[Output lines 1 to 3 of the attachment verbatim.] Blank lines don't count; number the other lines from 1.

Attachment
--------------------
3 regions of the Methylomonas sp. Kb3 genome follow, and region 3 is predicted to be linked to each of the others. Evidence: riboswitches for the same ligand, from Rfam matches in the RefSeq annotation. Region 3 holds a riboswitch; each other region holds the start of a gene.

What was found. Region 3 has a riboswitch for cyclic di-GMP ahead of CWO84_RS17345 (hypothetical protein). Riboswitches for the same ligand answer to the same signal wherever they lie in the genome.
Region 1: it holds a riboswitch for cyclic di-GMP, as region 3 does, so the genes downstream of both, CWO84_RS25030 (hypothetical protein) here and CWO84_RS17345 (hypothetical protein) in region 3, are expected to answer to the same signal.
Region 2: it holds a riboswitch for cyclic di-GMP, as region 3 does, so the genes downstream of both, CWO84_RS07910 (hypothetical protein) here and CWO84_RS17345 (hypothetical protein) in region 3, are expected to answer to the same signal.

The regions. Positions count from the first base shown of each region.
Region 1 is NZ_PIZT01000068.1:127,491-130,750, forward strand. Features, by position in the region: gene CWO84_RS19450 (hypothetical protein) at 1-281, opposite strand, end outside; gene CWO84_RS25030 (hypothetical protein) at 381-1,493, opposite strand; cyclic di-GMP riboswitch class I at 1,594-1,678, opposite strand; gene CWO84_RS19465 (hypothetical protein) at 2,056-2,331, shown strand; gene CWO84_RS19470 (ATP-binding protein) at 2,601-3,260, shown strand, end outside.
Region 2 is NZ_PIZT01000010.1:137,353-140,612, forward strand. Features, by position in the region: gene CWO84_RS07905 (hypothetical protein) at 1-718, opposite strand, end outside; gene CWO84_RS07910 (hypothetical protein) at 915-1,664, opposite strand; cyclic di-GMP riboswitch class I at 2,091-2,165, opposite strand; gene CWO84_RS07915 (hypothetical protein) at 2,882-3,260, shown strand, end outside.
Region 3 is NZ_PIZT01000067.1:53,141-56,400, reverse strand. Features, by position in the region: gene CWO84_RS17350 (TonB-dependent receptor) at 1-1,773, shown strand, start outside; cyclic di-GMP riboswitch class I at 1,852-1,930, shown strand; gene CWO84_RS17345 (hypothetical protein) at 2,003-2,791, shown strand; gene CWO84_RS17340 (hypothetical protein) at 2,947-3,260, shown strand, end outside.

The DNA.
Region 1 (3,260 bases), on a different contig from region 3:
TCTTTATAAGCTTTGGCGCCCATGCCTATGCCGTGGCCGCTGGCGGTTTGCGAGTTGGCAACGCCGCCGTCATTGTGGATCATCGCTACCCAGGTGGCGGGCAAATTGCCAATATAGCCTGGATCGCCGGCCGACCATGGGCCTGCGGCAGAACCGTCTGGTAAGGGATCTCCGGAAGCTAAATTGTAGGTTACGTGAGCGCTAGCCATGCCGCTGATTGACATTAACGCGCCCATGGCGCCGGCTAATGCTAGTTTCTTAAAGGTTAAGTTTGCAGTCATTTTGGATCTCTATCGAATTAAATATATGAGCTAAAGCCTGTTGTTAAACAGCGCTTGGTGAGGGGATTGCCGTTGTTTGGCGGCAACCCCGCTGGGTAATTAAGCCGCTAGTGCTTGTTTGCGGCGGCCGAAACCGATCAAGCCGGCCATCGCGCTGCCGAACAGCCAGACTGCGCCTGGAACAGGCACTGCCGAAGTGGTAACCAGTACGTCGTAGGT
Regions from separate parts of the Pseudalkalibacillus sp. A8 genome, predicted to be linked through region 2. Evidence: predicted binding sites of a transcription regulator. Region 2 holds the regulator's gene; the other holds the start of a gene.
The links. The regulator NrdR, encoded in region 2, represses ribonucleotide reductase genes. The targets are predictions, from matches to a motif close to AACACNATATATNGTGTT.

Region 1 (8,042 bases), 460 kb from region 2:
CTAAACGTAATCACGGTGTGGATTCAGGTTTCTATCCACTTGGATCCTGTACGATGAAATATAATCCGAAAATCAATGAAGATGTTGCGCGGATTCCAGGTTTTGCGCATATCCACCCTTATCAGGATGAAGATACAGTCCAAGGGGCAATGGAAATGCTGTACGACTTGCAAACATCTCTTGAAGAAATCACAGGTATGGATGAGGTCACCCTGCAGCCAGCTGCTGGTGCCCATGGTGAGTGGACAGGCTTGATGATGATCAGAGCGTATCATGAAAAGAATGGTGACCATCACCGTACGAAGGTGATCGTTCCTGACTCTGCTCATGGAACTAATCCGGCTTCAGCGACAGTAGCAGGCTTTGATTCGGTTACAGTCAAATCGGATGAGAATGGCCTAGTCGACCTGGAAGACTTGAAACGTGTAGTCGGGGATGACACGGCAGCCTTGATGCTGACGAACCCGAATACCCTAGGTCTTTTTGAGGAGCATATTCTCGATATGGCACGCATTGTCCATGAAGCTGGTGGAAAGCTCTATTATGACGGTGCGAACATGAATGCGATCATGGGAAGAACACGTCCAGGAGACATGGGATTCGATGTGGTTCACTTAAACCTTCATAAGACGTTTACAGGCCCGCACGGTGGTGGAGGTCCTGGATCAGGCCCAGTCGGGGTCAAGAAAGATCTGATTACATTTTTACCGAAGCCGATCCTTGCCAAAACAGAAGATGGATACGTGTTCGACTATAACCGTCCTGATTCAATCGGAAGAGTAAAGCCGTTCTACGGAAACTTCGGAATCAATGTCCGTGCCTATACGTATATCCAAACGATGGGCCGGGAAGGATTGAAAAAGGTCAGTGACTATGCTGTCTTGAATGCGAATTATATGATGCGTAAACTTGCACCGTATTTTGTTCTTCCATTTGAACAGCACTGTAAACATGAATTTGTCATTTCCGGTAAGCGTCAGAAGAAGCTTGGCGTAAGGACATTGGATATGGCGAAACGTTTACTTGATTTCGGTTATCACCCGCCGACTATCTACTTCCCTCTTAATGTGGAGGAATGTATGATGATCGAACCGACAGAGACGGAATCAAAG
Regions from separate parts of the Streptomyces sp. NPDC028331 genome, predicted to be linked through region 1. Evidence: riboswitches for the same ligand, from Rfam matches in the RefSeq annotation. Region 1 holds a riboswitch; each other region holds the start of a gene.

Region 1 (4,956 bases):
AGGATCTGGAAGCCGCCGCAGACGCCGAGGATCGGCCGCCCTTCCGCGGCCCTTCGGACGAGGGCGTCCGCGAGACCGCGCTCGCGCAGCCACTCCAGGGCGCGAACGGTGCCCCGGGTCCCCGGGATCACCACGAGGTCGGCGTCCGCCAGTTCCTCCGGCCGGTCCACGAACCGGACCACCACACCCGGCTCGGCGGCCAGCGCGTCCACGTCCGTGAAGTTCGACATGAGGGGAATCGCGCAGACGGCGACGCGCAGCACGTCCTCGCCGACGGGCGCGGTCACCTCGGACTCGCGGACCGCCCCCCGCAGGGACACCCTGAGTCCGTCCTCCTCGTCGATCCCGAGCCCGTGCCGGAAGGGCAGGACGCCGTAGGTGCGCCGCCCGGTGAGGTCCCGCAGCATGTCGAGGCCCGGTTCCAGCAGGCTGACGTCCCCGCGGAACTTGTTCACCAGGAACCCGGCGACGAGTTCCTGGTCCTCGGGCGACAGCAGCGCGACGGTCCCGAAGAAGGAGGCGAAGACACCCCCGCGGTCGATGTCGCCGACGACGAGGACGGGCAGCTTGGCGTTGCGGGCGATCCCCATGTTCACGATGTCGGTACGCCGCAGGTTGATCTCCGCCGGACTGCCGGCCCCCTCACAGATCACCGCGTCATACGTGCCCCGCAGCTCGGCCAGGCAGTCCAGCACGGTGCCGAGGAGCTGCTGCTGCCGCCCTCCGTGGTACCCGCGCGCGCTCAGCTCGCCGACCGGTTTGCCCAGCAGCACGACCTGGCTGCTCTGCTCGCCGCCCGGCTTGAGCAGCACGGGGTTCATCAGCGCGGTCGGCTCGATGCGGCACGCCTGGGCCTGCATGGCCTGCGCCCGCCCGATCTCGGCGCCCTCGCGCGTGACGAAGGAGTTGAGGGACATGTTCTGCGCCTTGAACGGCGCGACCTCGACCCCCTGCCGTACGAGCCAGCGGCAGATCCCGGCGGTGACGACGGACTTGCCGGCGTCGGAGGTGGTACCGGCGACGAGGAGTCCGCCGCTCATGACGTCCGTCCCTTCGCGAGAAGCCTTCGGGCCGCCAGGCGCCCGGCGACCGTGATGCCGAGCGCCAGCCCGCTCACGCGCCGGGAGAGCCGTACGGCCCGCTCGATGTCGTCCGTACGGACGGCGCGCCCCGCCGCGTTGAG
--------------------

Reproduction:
3 regions of the Methylomonas sp. Kb3 genome follow, and region 3 is predicted to be linked to each of the others. Evidence: riboswitches for the same ligand, from Rfam matches in the RefSeq annotation. Region 3 holds a riboswitch; each other region holds the start of a gene.

What was found. Region 3 has a riboswitch for cyclic di-GMP ahead of CWO84_RS17345 (hypothetical protein). Riboswitches for the same ligand answer to the same signal wherever they lie in the genome.
Region 1: it holds a riboswitch for cyclic di-GMP, as region 3 does, so the genes downstream of both, CWO84_RS25030 (hypothetical protein) here and CWO84_RS17345 (hypothetical protein) in region 3, are expected to answer to the same signal.